The Asheville Art Museum in Asheville, North Carolina isn't just the best art museum in the city, it is also the only community based nonprofit visual art facility in western North Carolina, started to change lives through art. It is located in the central square of downtown Asheville, open Tuesday through Saturday, 10AM to 5PM and Sunday 1PM to 5PM. It offers the community exhibitions and public shows that have been based on their permanent collections of 20th and 21st century American art, with numerous special exhibitions held to showcase well known regional and national artists, as well as the significant works to pertain to western North Carolina's cultural heritage and includes; Cherokee artists, Black Mountain College and Studio Craft artists. It is also available to the community for outstanding educational programs for folks of all ages and interests. The museum was started in 1948, housed in a three-room structure on Charlotte Street, the former land sales office of E. W. Grove, the developer of the Grove Park Inn. The museum would become part of the city's cultural life by 1950, and started to acquire a permanent collection. After this, it wouldn't be too long before it would outgrow its spaces and had to move into a donated space on the 15th floor of the Northwest Bank, which is now the BB & T Building. In 1970, it would be forced to move once more, so the museum purchased property in the Montford area historic district of the city and a full-time director hired. As time passed, the exhibitions would become more regional in their scope, with programming and attendance growing as well, although the four decade structure it was housed in continued to fall into disrepair with constant problems. In 1972, the city announced plans to construct the Asheville Civic Center, so the museum was invited to be part of the three cultural agencies that would be allowed to enter into an agreement with the city for the space, and in 1976, it opened a 9000 square foot facility in the Civic Center. The museum would become one of the few accredited museums of its size, and in 1992, it would be opened in a 1925 Italian renaissance style structure with contemporary additions that had been part of a library. The museum now houses 12,000 square feet of exhibit space at Pack Place in the midst of the city, with a small capital venture that was finished in 1999, adding more space from the Pack Place and Legal building located next to it. This has allowed the museum to open an art library, new classroom and studio facilities, teacher resource center, new entry and community gallery; bringing its total footage to 24,400 square feet. The Asheville has become more proficient in the collection, interpretation and preservation of American artworks that start in the 20th century and include all parts of public programming as well as making excellent and innovative exhibition experiences available to the community and visitors that come here to visit. Its collection houses over 2000 works in every media with another 16 to 18 exhibits being offered during the year, and more than 4000 architectural drawings. Their in-house educational programs offer math, literacy and studio art, engaging students from all ages and walks of life to partake in the numerous diverse programs that concentrates on lifelong learning in the visual arts for all.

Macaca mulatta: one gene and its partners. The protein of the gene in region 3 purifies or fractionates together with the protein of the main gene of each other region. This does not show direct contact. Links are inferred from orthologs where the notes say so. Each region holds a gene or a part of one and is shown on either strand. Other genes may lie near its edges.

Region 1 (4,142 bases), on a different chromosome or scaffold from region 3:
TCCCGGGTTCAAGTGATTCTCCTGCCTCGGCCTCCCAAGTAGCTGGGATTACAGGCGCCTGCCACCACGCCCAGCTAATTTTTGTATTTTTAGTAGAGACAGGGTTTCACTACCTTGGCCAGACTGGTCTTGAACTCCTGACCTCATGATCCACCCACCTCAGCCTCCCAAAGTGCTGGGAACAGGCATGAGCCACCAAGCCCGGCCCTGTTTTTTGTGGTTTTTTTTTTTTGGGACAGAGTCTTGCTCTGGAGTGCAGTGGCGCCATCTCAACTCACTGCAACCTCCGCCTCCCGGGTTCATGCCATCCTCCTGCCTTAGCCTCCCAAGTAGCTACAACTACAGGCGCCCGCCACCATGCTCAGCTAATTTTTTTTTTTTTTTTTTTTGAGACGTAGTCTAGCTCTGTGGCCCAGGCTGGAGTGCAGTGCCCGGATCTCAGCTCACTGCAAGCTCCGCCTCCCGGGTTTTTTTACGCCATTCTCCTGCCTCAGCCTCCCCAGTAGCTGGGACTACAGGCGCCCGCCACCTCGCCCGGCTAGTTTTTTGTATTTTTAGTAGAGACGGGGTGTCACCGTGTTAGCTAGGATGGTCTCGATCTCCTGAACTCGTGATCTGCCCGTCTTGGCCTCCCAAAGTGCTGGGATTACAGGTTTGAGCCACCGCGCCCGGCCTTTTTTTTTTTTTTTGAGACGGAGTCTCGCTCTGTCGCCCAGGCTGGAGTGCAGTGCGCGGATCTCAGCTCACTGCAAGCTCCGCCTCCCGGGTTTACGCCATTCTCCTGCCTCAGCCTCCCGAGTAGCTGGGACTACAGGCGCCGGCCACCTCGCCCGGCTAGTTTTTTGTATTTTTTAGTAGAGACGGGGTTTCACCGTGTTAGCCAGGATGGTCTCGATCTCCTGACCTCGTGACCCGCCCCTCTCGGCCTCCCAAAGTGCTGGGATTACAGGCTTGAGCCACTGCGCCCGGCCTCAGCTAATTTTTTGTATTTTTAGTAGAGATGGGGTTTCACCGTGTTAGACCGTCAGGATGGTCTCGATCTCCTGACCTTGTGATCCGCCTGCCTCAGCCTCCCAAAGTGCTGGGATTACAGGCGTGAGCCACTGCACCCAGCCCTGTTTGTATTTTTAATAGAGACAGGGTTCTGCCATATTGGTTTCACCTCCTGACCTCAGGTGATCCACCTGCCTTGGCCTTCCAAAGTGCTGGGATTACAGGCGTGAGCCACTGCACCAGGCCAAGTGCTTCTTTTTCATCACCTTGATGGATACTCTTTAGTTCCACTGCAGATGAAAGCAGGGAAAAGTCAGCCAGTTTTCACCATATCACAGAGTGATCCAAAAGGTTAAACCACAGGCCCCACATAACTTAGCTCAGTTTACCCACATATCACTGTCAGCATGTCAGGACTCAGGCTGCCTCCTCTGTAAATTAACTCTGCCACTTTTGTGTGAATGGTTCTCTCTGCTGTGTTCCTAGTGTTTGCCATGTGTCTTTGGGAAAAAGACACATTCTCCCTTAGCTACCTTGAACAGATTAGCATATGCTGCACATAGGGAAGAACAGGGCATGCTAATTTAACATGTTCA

Colburn Gem & Mineral Museum